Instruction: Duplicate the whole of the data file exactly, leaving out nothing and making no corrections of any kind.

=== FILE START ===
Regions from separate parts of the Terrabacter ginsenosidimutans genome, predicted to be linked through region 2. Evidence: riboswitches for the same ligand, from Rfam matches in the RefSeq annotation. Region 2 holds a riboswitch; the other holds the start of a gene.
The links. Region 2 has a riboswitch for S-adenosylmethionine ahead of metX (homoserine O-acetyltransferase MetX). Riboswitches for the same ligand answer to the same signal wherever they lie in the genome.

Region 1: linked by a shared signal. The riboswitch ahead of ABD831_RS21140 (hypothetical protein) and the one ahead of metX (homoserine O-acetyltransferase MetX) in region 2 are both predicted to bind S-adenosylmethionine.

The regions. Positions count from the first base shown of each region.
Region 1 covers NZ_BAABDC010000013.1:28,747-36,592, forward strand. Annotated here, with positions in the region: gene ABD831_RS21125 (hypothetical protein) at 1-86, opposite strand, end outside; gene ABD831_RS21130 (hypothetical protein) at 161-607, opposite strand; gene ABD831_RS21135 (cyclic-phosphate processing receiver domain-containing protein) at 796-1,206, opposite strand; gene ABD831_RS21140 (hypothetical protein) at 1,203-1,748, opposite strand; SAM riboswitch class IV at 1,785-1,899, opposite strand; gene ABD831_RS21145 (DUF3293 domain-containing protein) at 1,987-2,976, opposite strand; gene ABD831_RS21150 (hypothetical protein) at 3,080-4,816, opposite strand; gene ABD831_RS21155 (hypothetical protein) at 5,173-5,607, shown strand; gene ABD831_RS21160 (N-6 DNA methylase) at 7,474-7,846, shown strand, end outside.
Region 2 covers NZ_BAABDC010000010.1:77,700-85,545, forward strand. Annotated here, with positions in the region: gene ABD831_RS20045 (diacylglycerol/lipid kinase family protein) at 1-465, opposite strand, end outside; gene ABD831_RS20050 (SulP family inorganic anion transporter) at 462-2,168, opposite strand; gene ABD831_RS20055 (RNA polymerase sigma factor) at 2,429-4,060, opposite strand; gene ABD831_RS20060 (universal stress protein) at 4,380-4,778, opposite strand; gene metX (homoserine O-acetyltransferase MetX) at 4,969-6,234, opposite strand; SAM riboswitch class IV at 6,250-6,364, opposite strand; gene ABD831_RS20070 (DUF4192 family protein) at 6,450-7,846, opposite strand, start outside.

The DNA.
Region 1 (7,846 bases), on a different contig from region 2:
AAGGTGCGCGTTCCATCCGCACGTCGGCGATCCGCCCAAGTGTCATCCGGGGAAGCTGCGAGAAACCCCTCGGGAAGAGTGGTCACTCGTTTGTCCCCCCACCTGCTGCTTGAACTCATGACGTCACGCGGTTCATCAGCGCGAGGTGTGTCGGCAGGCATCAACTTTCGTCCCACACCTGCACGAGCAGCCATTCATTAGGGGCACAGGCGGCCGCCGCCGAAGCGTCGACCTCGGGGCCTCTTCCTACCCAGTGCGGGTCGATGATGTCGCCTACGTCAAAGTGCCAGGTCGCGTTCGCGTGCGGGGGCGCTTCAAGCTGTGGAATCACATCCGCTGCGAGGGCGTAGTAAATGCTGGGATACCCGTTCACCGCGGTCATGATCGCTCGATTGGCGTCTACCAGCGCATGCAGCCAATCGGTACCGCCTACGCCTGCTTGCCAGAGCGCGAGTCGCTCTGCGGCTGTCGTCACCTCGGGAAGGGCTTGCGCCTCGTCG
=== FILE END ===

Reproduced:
Regions from separate parts of the Terrabacter ginsenosidimutans genome, predicted to be linked through region 2. Evidence: riboswitches for the same ligand, from Rfam matches in the RefSeq annotation. Region 2 holds a riboswitch; the other holds the start of a gene.
The links. Region 2 has a riboswitch for S-adenosylmethionine ahead of metX (homoserine O-acetyltransferase MetX). Riboswitches for the same ligand answer to the same signal wherever they lie in the genome.

Region 1: linked by a shared signal. The riboswitch ahead of ABD831_RS21140 (hypothetical protein) and the one ahead of metX (homoserine O-acetyltransferase MetX) in region 2 are both predicted to bind S-adenosylmethionine.

The regions. Positions count from the first base shown of each region.
Region 1 covers NZ_BAABDC010000013.1:28,747-36,592, forward strand. Annotated here, with positions in the region: gene ABD831_RS21125 (hypothetical protein) at 1-86, opposite strand, end outside; gene ABD831_RS21130 (hypothetical protein) at 161-607, opposite strand; gene ABD831_RS21135 (cyclic-phosphate processing receiver domain-containing protein) at 796-1,206, opposite strand; gene ABD831_RS21140 (hypothetical protein) at 1,203-1,748, opposite strand; SAM riboswitch class IV at 1,785-1,899, opposite strand; gene ABD831_RS21145 (DUF3293 domain-containing protein) at 1,987-2,976, opposite strand; gene ABD831_RS21150 (hypothetical protein) at 3,080-4,816, opposite strand; gene ABD831_RS21155 (hypothetical protein) at 5,173-5,607, shown strand; gene ABD831_RS21160 (N-6 DNA methylase) at 7,474-7,846, shown strand, end outside.
Region 2 covers NZ_BAABDC010000010.1:77,700-85,545, forward strand. Annotated here, with positions in the region: gene ABD831_RS20045 (diacylglycerol/lipid kinase family protein) at 1-465, opposite strand, end outside; gene ABD831_RS20050 (SulP family inorganic anion transporter) at 462-2,168, opposite strand; gene ABD831_RS20055 (RNA polymerase sigma factor) at 2,429-4,060, opposite strand; gene ABD831_RS20060 (universal stress protein) at 4,380-4,778, opposite strand; gene metX (homoserine O-acetyltransferase MetX) at 4,969-6,234, opposite strand; SAM riboswitch class IV at 6,250-6,364, opposite strand; gene ABD831_RS20070 (DUF4192 family protein) at 6,450-7,846, opposite strand, start outside.

The DNA.
Region 1 (7,846 bases), on a different contig from region 2:
AAGGTGCGCGTTCCATCCGCACGTCGGCGATCCGCCCAAGTGTCATCCGGGGAAGCTGCGAGAAACCCCTCGGGAAGAGTGGTCACTCGTTTGTCCCCCCACCTGCTGCTTGAACTCATGACGTCACGCGGTTCATCAGCGCGAGGTGTGTCGGCAGGCATCAACTTTCGTCCCACACCTGCACGAGCAGCCATTCATTAGGGGCACAGGCGGCCGCCGCCGAAGCGTCGACCTCGGGGCCTCTTCCTACCCAGTGCGGGTCGATGATGTCGCCTACGTCAAAGTGCCAGGTCGCGTTCGCGTGCGGGGGCGCTTCAAGCTGTGGAATCACATCCGCTGCGAGGGCGTAGTAAATGCTGGGATACCCGTTCACCGCGGTCATGATCGCTCGATTGGCGTCTACCAGCGCATGCAGCCAATCGGTACCGCCTACGCCTGCTTGCCAGAGCGCGAGTCGCTCTGCGGCTGTCGTCACCTCGGGAAGGGCTTGCGCCTCGTCG